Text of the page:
Here’s a bold prediction: nothing happens soon

In a presidential election cycle, certain topics make headlines until the election is over, and then just go away.  Such issues excite certain factions among voters, and politicians use such topics to attempt to turn out voters (I know, you’re shocked…) but then do little in the interim. The furor goes quiet until it proves a useful election tool again.  Immigration “reform” is the poster child of such issues.

The reform of actual immigration law and procedure would be a worthy goal.  It is not likely to come up for discussion in any serious forum.  The topic of the moment is illegals or undocumented immigrants, depending on your point of view.  Many Americans are disinclined to want more people from other countries admitted to this country, based on our perceived inability to assimilate these new arrivals.  Others favor the “Statue of Liberty” rhetoric (Give me your tired, your poor…) and want to liberalize current law and procedure in favor of more immigration.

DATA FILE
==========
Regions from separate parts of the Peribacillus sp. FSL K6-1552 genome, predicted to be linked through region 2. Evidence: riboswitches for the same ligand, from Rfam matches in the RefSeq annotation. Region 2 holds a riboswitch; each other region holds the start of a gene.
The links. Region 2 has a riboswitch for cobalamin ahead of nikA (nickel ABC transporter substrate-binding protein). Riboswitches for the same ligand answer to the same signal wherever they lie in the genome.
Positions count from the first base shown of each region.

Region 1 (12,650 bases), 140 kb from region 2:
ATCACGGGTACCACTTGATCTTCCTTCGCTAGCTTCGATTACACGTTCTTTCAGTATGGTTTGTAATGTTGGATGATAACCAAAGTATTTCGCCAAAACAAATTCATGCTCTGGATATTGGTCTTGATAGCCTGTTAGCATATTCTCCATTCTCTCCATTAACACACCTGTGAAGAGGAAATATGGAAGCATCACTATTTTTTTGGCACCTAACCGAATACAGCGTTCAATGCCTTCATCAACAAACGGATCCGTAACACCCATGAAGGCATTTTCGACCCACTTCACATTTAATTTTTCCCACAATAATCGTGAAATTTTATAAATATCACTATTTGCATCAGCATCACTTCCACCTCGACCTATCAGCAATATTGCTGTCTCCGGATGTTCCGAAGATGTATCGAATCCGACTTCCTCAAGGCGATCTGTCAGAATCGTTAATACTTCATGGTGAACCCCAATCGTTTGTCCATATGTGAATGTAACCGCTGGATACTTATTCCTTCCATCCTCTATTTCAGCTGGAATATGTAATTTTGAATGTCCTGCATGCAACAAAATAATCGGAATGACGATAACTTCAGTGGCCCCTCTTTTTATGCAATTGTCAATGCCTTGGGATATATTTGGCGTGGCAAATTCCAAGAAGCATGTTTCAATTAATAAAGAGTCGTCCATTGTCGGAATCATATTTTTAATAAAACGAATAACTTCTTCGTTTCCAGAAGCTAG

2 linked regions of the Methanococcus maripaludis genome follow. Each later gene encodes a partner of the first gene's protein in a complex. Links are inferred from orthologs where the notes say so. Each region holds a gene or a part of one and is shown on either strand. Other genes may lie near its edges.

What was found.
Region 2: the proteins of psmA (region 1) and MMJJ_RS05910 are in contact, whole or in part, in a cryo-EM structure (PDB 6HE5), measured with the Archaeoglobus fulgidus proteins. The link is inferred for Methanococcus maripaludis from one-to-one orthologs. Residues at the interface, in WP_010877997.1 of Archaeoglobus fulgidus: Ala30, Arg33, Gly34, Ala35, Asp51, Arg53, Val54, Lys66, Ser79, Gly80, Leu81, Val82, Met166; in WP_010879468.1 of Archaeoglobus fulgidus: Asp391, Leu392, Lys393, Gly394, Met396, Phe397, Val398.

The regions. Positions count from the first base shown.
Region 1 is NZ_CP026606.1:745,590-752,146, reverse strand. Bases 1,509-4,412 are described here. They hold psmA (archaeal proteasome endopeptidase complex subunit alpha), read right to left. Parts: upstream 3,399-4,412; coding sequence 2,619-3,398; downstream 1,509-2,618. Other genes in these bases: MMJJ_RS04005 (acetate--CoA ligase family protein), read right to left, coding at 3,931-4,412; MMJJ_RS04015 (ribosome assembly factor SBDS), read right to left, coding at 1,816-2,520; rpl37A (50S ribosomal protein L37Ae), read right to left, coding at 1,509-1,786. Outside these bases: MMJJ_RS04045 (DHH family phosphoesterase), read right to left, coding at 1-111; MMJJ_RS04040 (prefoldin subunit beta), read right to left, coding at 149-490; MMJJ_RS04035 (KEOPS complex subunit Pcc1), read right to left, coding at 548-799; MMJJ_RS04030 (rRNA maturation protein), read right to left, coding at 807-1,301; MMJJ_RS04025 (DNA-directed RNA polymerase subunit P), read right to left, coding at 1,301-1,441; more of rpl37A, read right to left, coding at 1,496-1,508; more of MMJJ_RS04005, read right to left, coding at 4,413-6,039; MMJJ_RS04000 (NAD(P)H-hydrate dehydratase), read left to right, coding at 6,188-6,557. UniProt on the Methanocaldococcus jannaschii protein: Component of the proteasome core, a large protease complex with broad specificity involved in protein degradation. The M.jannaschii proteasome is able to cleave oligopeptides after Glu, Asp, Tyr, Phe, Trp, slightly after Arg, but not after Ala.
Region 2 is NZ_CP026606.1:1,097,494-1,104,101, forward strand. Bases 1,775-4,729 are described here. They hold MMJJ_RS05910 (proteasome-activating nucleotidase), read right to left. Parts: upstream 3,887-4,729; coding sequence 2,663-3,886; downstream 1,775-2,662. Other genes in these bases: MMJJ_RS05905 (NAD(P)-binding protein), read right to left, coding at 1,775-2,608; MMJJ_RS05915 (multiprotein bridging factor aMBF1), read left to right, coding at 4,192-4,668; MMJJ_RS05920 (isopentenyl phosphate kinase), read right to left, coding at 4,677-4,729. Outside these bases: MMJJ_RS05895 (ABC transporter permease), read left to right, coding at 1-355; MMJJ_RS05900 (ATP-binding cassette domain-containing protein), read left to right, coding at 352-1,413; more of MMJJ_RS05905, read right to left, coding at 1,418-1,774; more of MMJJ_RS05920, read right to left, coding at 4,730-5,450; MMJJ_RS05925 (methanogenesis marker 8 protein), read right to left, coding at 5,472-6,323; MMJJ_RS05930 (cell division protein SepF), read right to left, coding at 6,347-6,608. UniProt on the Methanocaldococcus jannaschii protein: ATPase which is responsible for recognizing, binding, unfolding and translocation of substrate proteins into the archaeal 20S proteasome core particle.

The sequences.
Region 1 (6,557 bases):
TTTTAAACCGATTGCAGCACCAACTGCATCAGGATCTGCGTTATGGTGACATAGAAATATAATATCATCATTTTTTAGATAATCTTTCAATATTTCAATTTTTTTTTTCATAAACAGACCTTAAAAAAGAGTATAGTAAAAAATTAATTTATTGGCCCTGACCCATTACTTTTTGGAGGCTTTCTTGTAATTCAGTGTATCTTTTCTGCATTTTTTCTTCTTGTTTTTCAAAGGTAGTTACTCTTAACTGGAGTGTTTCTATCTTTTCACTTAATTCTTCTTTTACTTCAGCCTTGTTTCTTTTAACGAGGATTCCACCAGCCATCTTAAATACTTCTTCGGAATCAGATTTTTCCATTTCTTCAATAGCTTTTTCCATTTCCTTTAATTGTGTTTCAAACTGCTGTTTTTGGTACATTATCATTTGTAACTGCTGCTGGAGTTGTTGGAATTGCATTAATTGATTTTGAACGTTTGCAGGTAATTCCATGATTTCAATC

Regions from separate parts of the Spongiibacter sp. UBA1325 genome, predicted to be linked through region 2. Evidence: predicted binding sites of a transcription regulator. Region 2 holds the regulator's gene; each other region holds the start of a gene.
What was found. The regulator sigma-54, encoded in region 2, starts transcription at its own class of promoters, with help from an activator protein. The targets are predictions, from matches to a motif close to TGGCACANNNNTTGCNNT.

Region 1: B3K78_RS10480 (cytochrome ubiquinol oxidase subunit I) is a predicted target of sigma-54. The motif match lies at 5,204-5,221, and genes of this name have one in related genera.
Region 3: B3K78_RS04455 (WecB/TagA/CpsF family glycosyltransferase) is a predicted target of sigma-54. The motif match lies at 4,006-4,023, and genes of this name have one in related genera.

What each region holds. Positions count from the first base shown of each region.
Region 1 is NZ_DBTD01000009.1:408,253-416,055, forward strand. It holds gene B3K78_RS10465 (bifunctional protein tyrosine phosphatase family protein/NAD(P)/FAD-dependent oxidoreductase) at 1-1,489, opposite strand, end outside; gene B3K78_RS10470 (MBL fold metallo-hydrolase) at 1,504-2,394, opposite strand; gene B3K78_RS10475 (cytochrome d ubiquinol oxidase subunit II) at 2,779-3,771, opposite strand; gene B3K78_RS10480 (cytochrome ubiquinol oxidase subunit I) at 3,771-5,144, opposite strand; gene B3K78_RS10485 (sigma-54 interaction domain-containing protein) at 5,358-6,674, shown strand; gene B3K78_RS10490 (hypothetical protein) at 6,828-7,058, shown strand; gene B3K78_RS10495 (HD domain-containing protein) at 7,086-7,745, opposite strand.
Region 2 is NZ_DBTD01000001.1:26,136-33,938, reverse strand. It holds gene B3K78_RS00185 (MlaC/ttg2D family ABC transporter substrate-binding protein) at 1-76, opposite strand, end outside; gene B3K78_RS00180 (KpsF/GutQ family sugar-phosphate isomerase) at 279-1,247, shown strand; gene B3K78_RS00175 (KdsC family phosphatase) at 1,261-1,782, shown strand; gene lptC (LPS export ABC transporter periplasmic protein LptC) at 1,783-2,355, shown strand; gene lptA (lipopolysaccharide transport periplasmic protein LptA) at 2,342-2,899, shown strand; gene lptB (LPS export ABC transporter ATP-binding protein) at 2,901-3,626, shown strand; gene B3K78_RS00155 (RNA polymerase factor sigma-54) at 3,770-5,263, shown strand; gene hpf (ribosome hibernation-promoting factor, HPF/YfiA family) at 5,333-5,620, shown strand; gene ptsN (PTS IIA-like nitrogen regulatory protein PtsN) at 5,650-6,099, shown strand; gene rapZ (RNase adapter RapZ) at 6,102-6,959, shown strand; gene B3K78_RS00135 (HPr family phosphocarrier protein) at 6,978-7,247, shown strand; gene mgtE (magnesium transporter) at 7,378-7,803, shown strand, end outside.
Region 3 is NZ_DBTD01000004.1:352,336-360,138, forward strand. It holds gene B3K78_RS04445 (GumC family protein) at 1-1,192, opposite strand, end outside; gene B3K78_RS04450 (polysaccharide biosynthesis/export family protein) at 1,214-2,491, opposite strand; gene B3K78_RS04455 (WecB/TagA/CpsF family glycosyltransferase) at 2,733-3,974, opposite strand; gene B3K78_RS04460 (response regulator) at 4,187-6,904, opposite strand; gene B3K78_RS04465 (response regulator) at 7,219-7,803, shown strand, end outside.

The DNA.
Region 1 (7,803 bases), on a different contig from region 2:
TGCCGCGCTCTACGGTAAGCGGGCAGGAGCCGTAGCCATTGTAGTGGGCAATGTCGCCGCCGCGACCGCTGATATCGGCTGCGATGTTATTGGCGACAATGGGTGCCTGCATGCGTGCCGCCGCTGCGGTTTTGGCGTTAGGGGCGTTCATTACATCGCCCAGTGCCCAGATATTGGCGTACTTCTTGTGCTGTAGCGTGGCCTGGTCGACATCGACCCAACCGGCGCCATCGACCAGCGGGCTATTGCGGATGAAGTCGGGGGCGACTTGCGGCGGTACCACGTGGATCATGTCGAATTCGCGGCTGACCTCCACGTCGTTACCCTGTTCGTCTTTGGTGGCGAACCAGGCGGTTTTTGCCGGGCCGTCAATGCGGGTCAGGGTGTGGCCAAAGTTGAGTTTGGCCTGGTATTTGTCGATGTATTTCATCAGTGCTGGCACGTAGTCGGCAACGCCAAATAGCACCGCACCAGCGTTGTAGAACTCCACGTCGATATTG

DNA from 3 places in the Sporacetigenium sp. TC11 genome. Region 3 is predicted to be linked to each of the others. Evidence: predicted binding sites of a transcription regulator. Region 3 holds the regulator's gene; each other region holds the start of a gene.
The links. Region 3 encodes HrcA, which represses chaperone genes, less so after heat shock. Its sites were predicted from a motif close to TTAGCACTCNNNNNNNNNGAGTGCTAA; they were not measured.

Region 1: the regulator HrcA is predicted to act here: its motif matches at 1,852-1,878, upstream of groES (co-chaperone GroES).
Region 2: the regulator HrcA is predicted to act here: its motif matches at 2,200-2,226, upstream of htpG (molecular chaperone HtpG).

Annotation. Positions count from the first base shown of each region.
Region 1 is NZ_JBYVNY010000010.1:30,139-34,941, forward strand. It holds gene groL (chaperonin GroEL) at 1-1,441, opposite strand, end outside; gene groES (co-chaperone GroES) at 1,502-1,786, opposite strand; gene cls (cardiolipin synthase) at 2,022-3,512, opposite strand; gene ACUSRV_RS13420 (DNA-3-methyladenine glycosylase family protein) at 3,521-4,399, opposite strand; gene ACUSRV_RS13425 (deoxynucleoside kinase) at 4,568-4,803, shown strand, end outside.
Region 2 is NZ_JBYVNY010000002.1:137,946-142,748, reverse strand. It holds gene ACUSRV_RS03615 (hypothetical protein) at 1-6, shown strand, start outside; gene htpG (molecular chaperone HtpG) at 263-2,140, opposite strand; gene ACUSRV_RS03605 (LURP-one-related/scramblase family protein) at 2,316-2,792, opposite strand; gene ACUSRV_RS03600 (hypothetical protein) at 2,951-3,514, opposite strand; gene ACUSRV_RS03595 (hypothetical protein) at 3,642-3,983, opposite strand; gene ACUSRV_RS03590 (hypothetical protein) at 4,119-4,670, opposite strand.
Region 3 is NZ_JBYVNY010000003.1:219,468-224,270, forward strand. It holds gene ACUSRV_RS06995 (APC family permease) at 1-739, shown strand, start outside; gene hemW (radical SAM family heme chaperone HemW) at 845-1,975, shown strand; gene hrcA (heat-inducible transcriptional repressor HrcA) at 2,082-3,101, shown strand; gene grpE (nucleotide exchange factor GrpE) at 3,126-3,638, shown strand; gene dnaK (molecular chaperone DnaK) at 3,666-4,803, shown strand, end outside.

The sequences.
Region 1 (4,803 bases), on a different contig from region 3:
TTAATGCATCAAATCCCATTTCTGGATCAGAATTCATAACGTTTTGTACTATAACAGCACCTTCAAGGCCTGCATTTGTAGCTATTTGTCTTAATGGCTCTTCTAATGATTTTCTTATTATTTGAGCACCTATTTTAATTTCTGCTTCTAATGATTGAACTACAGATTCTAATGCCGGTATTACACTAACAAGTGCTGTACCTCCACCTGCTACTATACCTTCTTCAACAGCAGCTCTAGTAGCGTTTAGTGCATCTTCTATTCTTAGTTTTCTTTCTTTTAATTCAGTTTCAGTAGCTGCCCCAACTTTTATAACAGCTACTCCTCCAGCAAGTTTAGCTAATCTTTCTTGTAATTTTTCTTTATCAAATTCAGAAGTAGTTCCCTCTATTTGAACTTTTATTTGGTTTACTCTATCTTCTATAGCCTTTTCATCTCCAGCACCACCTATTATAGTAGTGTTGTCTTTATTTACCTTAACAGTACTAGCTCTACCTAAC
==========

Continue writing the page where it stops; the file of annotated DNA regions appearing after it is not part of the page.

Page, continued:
There are arguments to be made for both points of view, but they are not currently being made with any effort to persuade anyone.  Pre-Columbian America had no national identity.  America as a nation had its beginning as a British colony, with substantial other European representation.  While these “colonists” (or “settlers, conquistadores” etc., as you will) were European in their thinking and acculturation, they shared a sense that the old country, whether England, Ireland, Spain, what have you, did not offer them the opportunity they wanted, and they wanted to try to make a life in this New World.  Eventually they grew tired of being administered and directed by colonial powers and their representatives on site, and went their separate way.  There arose an isolationist sentiment that is still strong in our national thought.

Those who want “open doors” see economic benefits in a stream of both skilled and unskilled labor coming from outside.  “We are all immigrants,” they say, and bemoan the lack of charity from the more nativist among us.  This strain is also augmented by those who see the whole thing in terms of self-interest: they still have cousins, parents, friends, etc., who are “over there” and would prefer to be “over here,” so restrictive immigration policy is “inhumane.”